CSE 283 Introduction to Object Oriented Design

Barbara Nostrand, Ph.D.


CSE 283 Labs
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Lab 9: Projects

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Objectives

  1. Practice using sequences of values.
  2. Practice reading data from a file.

Introduction

Your instructor will tell you which one of the following projects to do.

Projects

9.1. When people talk about an average value, most often they are referring to the arithmetic mean as we computed in the exercise. There are, however, other "measures of central tendency" that are in use. For example, the geometric mean of a sequence of n values is the n'th root of the product of all the values. A simple algorithm to compute the geometric mean of a sequence of values is

   a. Let seq be a sequence with at least one value.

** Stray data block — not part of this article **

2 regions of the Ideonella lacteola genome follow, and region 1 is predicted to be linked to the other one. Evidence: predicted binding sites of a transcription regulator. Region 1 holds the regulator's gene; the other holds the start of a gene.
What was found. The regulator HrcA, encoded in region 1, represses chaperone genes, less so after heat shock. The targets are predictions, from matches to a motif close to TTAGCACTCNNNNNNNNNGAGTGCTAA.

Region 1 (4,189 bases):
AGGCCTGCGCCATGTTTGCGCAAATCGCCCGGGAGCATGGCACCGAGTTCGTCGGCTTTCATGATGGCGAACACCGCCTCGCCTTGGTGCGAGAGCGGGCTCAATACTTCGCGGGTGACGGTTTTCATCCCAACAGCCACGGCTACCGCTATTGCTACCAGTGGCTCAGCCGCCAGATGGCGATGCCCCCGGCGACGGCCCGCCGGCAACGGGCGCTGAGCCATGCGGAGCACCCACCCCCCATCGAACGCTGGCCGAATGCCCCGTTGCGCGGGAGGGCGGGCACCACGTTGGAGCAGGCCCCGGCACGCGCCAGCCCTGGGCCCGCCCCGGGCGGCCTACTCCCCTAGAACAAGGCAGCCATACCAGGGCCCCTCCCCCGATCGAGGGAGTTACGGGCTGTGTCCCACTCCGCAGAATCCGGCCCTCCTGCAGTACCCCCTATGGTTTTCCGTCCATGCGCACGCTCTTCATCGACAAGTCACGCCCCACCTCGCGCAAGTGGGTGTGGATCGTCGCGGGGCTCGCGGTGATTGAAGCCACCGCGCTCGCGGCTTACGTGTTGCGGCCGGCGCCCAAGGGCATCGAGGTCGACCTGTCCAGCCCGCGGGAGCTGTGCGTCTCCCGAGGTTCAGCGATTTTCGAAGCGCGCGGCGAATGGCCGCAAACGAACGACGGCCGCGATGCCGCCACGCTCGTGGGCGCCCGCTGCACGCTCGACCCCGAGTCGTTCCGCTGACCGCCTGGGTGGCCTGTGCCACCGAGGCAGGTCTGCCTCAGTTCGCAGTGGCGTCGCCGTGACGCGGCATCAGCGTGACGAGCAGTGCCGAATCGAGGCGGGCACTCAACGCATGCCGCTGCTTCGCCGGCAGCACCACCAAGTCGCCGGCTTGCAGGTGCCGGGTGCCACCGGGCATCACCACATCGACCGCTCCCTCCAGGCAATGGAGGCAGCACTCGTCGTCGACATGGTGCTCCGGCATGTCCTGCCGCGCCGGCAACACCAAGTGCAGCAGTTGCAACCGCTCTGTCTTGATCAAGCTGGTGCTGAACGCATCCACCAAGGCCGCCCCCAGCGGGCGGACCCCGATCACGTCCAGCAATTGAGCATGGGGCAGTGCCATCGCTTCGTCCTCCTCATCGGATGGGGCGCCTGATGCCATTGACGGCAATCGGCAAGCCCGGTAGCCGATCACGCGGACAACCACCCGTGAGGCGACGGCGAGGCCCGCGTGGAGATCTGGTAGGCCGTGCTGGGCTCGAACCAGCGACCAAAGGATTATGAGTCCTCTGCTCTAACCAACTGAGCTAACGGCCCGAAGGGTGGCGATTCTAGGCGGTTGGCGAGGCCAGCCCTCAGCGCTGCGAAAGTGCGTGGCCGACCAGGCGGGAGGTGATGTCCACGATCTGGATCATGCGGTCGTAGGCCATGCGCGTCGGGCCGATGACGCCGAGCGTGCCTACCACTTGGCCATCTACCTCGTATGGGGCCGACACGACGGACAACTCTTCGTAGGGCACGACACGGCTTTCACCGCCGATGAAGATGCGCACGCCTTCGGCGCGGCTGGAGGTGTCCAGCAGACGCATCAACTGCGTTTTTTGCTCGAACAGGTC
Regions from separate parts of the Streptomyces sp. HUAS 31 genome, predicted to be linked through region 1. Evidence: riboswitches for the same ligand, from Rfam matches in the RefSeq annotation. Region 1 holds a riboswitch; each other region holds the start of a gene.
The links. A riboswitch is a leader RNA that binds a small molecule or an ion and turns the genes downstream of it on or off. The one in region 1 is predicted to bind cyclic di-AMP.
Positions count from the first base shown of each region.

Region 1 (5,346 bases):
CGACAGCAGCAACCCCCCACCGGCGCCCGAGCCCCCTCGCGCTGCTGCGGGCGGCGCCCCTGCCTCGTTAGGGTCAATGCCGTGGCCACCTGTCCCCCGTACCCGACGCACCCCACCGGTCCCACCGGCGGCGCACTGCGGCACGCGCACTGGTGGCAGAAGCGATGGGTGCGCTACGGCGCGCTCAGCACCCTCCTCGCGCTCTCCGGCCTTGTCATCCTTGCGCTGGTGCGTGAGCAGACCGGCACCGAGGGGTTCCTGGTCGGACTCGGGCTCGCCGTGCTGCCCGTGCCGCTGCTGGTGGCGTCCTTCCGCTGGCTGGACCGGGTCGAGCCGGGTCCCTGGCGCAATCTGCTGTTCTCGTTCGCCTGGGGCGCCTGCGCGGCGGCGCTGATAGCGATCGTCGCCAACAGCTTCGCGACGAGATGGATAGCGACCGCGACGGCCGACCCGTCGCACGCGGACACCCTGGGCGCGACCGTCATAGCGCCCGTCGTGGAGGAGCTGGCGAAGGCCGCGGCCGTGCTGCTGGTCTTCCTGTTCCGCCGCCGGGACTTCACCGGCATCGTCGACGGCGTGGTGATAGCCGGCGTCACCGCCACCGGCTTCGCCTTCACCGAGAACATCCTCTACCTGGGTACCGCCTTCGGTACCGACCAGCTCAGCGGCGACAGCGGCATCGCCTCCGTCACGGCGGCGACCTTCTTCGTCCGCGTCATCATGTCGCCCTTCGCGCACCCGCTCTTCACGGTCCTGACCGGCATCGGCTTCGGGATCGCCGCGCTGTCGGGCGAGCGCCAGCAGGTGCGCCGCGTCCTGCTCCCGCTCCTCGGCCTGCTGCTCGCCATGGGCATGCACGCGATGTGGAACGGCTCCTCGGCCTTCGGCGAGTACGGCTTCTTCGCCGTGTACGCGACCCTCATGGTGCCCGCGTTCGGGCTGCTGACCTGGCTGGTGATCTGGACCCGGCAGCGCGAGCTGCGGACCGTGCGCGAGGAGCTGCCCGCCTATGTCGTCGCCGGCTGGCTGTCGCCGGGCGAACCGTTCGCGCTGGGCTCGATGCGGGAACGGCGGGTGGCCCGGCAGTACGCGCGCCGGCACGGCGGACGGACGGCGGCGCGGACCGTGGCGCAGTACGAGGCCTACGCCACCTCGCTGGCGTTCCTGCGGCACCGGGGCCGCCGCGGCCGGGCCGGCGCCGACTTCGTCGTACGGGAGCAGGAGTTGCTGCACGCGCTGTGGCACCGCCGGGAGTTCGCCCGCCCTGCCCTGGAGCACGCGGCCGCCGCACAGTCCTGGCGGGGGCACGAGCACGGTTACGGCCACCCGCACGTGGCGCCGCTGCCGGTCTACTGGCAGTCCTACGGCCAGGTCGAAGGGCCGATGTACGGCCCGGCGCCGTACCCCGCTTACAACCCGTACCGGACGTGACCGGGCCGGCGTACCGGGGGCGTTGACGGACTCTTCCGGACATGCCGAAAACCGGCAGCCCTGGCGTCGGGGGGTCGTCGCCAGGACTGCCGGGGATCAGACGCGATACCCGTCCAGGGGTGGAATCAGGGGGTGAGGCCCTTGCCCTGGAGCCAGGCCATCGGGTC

b. Let n be the number of values in the sequence.
   c. Initialize gMean to 1.
   d. For each valuei in the sequence
         Multiply gMean by valuei(1/n)
   e. Return gMean.

Write a method that, given an array of numbers, computes the geometric mean of those numbers. Then use this method to write a program that, given the name of a file containing an arbitrary sequence of numbers, computes and displays the geometric mean of that sequence.

9.2. A certain on-line testing program records student exam results in a text file, each line of which has the form:

  name examScore

Write a program that (using an array) analyzes student performance on an exam using the information from such a file. The program should input the name of the text file, and then display the worst score, the best score, the average score, the standard deviation, and a histogram -- a bar graph indicating the frequency with which a given score occurred. For example, if three people scored 74, five people scored 75, six people scored 76, no one scored 77 and two people scored 78, then that portion of the histogram should appear as: